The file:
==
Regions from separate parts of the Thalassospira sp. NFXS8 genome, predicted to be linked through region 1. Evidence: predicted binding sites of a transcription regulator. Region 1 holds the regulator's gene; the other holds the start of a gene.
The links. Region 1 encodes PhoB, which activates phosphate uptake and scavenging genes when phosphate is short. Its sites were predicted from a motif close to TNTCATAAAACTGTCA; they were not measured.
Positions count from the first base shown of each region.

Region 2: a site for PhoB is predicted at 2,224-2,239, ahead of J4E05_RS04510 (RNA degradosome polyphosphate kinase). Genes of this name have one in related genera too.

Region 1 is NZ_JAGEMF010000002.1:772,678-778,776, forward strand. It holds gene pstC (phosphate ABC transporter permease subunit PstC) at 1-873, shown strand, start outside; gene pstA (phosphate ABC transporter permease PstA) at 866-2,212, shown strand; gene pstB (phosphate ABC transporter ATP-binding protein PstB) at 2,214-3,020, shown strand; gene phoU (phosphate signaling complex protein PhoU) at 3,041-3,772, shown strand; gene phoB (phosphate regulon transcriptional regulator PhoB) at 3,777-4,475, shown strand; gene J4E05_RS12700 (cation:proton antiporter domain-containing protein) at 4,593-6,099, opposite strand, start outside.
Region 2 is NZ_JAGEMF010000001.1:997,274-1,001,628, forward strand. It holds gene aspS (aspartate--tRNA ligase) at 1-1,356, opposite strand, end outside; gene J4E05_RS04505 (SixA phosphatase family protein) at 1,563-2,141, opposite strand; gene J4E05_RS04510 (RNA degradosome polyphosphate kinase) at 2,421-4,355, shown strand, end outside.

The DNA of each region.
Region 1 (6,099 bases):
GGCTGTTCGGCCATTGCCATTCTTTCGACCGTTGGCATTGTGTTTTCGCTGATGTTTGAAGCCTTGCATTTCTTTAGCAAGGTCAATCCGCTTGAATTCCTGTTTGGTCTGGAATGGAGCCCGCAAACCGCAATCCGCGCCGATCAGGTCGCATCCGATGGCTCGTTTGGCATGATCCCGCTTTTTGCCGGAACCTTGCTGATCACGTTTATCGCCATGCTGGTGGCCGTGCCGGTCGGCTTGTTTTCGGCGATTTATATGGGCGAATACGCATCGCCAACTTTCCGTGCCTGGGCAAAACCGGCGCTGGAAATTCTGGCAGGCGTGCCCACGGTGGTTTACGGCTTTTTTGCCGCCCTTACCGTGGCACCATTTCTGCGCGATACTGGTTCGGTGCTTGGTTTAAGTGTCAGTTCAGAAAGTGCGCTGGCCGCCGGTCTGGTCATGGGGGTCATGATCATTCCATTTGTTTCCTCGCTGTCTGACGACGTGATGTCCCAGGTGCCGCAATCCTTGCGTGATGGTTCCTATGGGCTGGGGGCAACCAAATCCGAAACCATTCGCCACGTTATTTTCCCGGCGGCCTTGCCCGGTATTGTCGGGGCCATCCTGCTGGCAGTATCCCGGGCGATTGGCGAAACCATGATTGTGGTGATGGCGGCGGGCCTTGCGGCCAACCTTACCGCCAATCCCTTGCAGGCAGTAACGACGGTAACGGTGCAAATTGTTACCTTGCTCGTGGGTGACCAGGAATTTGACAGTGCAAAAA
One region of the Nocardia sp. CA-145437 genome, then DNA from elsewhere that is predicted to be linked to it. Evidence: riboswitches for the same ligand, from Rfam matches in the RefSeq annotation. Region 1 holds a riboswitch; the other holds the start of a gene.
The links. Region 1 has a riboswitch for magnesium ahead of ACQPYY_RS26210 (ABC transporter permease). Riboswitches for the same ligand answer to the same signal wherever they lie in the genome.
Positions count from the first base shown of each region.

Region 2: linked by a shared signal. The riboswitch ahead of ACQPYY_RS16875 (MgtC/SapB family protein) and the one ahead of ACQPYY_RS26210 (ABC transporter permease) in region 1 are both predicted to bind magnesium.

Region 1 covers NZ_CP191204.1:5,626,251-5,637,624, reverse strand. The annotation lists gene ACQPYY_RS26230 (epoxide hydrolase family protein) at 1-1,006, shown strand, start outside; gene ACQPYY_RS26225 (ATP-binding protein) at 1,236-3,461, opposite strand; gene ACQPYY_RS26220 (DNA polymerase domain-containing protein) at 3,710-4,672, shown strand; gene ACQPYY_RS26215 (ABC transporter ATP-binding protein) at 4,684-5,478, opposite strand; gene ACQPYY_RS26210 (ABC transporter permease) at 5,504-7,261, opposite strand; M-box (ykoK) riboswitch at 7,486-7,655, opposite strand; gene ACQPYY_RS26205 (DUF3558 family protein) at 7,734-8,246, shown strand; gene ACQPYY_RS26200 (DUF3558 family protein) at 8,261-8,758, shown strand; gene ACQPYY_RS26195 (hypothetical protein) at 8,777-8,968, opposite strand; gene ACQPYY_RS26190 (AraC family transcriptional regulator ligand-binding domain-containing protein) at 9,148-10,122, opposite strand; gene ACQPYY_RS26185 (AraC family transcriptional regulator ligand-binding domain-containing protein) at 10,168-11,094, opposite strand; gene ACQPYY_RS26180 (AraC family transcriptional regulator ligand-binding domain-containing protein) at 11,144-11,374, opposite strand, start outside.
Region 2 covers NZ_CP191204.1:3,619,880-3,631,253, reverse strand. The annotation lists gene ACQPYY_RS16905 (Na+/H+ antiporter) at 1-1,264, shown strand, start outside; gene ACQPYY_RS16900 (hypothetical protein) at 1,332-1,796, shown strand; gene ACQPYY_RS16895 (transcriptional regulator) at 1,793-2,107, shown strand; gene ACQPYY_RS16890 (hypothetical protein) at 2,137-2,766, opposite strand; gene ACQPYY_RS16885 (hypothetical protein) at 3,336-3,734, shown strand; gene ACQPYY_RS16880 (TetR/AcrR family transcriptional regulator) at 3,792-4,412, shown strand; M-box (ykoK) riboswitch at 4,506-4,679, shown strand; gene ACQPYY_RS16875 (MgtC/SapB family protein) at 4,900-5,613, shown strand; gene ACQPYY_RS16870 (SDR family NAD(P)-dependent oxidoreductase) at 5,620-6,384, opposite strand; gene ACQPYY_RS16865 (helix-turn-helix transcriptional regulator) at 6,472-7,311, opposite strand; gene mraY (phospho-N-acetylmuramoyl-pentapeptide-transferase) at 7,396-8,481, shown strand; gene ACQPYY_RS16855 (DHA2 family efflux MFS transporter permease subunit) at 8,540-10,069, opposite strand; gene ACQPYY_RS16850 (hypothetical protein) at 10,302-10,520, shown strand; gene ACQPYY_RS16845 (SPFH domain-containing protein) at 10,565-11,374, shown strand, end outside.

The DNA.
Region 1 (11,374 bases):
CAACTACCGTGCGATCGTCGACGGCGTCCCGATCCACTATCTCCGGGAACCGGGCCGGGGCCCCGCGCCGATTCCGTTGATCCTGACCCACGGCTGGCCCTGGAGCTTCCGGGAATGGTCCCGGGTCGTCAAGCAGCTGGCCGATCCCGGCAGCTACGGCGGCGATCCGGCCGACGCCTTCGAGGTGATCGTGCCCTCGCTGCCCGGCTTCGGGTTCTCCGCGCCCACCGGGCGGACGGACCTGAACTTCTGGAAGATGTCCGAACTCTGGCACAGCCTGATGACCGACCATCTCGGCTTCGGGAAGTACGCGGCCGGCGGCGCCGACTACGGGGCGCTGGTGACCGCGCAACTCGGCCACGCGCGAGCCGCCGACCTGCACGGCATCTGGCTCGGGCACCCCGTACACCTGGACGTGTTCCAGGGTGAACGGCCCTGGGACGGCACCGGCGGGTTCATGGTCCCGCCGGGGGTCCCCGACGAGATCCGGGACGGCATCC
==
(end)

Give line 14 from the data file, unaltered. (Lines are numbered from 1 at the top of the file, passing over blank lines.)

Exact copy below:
Region 1 covers NZ_CP191204.1:5,626,251-5,637,624, reverse strand. The annotation lists gene ACQPYY_RS26230 (epoxide hydrolase family protein) at 1-1,006, shown strand, start outside; gene ACQPYY_RS26225 (ATP-binding protein) at 1,236-3,461, opposite strand; gene ACQPYY_RS26220 (DNA polymerase domain-containing protein) at 3,710-4,672, shown strand; gene ACQPYY_RS26215 (ABC transporter ATP-binding protein) at 4,684-5,478, opposite strand; gene ACQPYY_RS26210 (ABC transporter permease) at 5,504-7,261, opposite strand; M-box (ykoK) riboswitch at 7,486-7,655, opposite strand; gene ACQPYY_RS26205 (DUF3558 family protein) at 7,734-8,246, shown strand; gene ACQPYY_RS26200 (DUF3558 family protein) at 8,261-8,758, shown strand; gene ACQPYY_RS26195 (hypothetical protein) at 8,777-8,968, opposite strand; gene ACQPYY_RS26190 (AraC family transcriptional regulator ligand-binding domain-containing protein) at 9,148-10,122, opposite strand; gene ACQPYY_RS26185 (AraC family transcriptional regulator ligand-binding domain-containing protein) at 10,168-11,094, opposite strand; gene ACQPYY_RS26180 (AraC family transcriptional regulator ligand-binding domain-containing protein) at 11,144-11,374, opposite strand, start outside.